You might ask why I consider the fact that dementia begins in midlife a positive?  It’s a positive because we have the ability to control our weight, blood pressure, cholesterol and exercise level. Anytime a disease is modifiable by how we live our life we are given the chance to prevent it or limits its impact. This fact is supported by a recent study published in the Archives of Neurology looking at individuals with a genetic variant which predisposes them to develop Alzheimer’s Disease.  They found that older adults with the genetic predisposition for Alzheimer’s Disease who exercised regularly, at or above the American Heart Association recommended levels, developed “amyloid deposits” on scans of their brain less than expected and in line with the general public who did not have a genetic predisposition to develop the disease.

These are small but positive steps in facing dementia. We can find it earlier and slow down or turn off genetic predisposition by living a healthy life.

Alzheimer’s Disease – Recent Data

Researcher’s gathered in Paris, France this month to present their data on new developments with Alzheimer’s disease.  In reviewing the meeting’s material, it is clear that much of what is “new” is old.

In the past we were taught that patients placed on medications for Alzheimer’s Disease would derive a benefit about 50% of the time. This benefit would last for six to twelve months.

One of the world’s authorities on this topic is Susan Rountree, M.D. of Baylor College of Medicine in Houston.  She has followed 641 patients since the late 1980’s.  In 2008 she reported that patients treated with medicines such as donepezil (Aricept) and rivastigmine (Exelon) survived about three years longer than patients who did not take these medications.  She re-analyzed that data, updated it and came to the conclusion that “using anti-dementia drugs doesn’t seem to prolong survival.”   She did however recommend continuing their use because her data showed that patients taking them had improved cognition and ability to function.

At the Paris event there was material presented that was not surprising but needs the legitimacy of a well planned study to turn theory into scientific evidence and fact.

The study showing that military personnel who suffered traumatic brain injuries during the Vietnam War were more likely to develop dementia has great implications for today’s veterans fighting in Iraq and Afghanistan where brain injuries are on the rise.  It will clearly help us as well in terms of long-term planning for the development of dementia in private citizens suffering from traumatic brain injuries.  It was not surprising either when certain medications were cited as being more likely to contribute to the development of Alzheimer’s Disease. This year’s culprits seem to be anticholinergic drugs which make a patient’s mouth dry and cause constipation.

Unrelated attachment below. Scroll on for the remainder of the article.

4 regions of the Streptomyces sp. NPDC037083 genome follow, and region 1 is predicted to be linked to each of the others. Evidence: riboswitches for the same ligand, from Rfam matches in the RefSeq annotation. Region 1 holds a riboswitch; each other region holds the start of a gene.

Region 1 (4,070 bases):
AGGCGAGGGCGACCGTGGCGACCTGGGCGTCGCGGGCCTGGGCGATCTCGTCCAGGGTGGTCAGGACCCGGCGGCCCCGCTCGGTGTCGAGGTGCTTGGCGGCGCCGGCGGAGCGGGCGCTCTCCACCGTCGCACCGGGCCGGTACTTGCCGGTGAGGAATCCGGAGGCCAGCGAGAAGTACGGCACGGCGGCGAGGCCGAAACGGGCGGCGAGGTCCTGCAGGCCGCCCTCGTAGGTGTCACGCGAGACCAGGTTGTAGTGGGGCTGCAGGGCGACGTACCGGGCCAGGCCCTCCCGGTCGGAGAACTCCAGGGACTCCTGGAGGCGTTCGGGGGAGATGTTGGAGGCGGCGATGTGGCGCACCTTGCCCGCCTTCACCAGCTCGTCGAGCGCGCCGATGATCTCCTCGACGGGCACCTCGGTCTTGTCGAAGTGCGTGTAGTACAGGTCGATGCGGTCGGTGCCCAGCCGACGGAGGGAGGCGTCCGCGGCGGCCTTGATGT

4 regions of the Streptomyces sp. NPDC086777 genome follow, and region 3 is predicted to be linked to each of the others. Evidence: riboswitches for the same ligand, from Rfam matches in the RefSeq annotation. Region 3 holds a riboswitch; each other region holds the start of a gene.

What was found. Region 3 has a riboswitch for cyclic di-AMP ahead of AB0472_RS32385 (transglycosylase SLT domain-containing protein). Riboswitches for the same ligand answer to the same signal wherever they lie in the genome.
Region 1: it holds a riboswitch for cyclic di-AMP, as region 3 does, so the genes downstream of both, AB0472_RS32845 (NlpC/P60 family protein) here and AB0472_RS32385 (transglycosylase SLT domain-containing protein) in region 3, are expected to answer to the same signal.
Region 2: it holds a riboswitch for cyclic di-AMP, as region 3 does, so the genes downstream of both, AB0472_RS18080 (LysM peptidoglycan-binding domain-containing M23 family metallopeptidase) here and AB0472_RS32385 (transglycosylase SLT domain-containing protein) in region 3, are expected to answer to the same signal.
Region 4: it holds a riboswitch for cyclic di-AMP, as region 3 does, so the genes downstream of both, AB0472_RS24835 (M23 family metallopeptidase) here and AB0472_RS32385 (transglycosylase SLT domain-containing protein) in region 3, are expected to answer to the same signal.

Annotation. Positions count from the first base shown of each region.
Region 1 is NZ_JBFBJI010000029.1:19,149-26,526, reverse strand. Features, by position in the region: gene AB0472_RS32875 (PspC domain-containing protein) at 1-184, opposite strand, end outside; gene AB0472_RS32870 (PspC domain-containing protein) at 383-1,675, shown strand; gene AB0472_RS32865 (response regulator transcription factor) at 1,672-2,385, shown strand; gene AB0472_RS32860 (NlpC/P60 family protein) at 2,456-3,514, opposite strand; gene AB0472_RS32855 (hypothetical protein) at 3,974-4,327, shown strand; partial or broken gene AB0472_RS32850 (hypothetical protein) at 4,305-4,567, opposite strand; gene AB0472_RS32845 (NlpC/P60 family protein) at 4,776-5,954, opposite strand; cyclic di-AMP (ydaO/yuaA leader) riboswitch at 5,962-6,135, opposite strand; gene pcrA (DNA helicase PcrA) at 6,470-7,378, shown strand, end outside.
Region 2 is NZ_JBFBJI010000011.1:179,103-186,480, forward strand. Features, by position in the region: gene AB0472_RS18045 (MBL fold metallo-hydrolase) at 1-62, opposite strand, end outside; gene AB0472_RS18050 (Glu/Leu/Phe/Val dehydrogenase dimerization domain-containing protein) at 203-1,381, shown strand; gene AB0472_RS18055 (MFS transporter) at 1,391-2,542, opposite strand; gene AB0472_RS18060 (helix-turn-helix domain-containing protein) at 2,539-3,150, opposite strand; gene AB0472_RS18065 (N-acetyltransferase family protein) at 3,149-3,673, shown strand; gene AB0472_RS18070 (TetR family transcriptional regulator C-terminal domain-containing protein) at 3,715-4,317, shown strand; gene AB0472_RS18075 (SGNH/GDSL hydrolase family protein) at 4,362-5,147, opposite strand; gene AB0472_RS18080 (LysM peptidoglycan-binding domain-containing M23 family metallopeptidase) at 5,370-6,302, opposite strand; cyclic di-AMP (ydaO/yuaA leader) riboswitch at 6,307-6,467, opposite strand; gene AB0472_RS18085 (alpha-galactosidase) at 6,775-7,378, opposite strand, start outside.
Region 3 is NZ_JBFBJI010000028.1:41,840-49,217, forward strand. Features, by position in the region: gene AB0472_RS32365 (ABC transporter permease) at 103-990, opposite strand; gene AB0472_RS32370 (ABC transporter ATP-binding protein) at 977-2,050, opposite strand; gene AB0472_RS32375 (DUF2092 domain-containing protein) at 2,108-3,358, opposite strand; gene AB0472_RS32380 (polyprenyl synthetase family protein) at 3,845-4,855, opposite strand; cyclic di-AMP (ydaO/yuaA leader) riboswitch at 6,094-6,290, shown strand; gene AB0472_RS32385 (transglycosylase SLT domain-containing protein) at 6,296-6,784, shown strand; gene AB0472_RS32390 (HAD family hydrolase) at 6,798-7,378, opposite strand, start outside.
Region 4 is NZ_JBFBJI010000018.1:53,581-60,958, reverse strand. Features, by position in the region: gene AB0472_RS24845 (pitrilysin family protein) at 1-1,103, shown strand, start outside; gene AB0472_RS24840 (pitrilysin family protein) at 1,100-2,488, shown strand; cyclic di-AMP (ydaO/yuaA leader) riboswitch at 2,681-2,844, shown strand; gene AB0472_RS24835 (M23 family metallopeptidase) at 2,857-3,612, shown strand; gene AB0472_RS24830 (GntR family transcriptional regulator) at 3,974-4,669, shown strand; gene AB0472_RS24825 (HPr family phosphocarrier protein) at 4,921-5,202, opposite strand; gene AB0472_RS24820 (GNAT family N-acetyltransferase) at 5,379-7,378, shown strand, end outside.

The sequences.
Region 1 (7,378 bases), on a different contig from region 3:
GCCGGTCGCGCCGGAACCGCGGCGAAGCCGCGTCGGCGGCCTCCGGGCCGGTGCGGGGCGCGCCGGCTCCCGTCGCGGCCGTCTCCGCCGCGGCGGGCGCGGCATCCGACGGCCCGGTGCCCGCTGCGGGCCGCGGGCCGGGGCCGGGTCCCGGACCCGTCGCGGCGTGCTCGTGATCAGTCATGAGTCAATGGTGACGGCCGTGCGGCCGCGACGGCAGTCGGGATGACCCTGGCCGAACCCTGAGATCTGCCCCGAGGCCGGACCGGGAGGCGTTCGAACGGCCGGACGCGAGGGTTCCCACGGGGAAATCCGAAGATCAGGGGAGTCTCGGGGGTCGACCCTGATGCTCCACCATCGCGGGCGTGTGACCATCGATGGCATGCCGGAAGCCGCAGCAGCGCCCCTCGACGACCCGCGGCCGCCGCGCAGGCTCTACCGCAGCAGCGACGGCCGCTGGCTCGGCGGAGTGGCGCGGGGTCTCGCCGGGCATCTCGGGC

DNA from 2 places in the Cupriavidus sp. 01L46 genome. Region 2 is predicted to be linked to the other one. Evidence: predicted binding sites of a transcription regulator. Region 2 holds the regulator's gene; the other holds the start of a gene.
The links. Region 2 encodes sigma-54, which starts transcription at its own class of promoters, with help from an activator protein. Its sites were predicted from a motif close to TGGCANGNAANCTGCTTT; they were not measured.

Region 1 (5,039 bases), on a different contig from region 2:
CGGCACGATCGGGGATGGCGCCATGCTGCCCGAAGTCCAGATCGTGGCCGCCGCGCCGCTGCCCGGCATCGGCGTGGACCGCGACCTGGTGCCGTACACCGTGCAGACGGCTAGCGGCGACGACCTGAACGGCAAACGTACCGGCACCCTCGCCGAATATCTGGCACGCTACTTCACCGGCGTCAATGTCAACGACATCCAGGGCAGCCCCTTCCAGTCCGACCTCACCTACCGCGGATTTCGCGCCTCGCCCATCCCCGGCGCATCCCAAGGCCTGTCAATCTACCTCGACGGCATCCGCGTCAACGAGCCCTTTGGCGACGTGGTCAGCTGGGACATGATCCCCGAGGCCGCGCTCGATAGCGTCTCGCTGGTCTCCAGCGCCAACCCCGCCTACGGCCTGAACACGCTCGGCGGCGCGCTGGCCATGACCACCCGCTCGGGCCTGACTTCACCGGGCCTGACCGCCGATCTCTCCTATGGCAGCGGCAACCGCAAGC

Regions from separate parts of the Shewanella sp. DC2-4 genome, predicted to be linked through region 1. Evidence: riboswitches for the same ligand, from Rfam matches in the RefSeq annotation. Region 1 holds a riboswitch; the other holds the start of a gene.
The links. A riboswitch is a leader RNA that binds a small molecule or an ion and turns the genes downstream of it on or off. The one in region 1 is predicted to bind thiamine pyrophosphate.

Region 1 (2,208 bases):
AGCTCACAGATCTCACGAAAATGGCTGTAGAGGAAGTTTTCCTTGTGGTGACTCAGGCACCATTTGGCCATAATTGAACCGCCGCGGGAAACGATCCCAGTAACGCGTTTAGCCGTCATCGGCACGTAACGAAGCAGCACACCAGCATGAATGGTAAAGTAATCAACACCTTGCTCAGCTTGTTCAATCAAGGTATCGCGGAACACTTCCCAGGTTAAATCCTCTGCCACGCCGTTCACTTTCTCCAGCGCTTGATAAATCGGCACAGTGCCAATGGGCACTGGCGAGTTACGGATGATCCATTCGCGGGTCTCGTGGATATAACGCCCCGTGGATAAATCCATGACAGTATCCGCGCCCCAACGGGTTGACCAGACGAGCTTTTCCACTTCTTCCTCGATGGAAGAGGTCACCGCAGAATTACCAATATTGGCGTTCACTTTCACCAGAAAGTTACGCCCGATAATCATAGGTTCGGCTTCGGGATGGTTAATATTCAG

What was not surprising were the studies that showed that elderly individuals who engaged in regular and vigorous physical exercise were less likely to develop cognitive impairment.  Those patients who get regular and vigorous exercise who show signs of cognitive problems declined at a slower rate than those who don’t.

While much of the material discussed confirmed the fact that healthy lifestyle is the best defense against this disease; there was also much hopeful discussion of research which is untangling the relationship between brain chemicals, development of plaques in the brain and its relationship to Alzheimer’s. On an encouraging note, we are much closer to early detection and therapeutic intervention than we were a decade ago.

An Alzheimers Epidemic is Inevitable

Alzheimers Disease is a fatal progressive neurological disorder with no known cause and no known cure. This year the first wave of the Baby Boomer generation will begin turning 65 years old. This means that an additional ten million individuals are now susceptible for developing this illness.

Alzheimers Disease is the most common form of dementia or loss of cognitive function.  Patients develop short term memory problems, withdraw from social situations and eventually reach a point where caring for themselves and survival is no longer important. Contrary to common belief, medications generally do not slow down or retard the progression of the disease.  The most common medications available to treat the disease only work in 50% of the people who take them with the effect lasting no more than 6 – 12 months in most. The medications are accompanied by numerous unpleasant side affect’s making patient compliance a problem.

Research into the cause and potential treatment and cure is proceeding rapidly but tangible benefits to the public are still a few years off.  This is a disease that not only affects and destroys individuals but does the same to families. There are 5.3 million people living with the disease at the moment. Those with the disease unknowingly put a major strain on their partners and family responsible for providing supervision and compassionate care while carrying on with their own lives.

The Alzheimer’s Association is leading the charge to make Americans aware of the coming crisis and is trying to find solutions for the prevention, treatment and cure of this devastating disease. At the same time it is trying to provide resources for the millions of uncompensated caregivers providing compassionate care and supervision of loved ones who are unable to care for themselves.

As time goes on, and more data becomes available, it is imperative that individuals see their personal physicians to discuss ways to prevent becoming a victim of this disease. It is also important to inform our elected officials of the need to continue funding for research in this area.  The Alzheimer’s Association website at www.alz.org is a comprehensive resource for information about the illness and related disorders.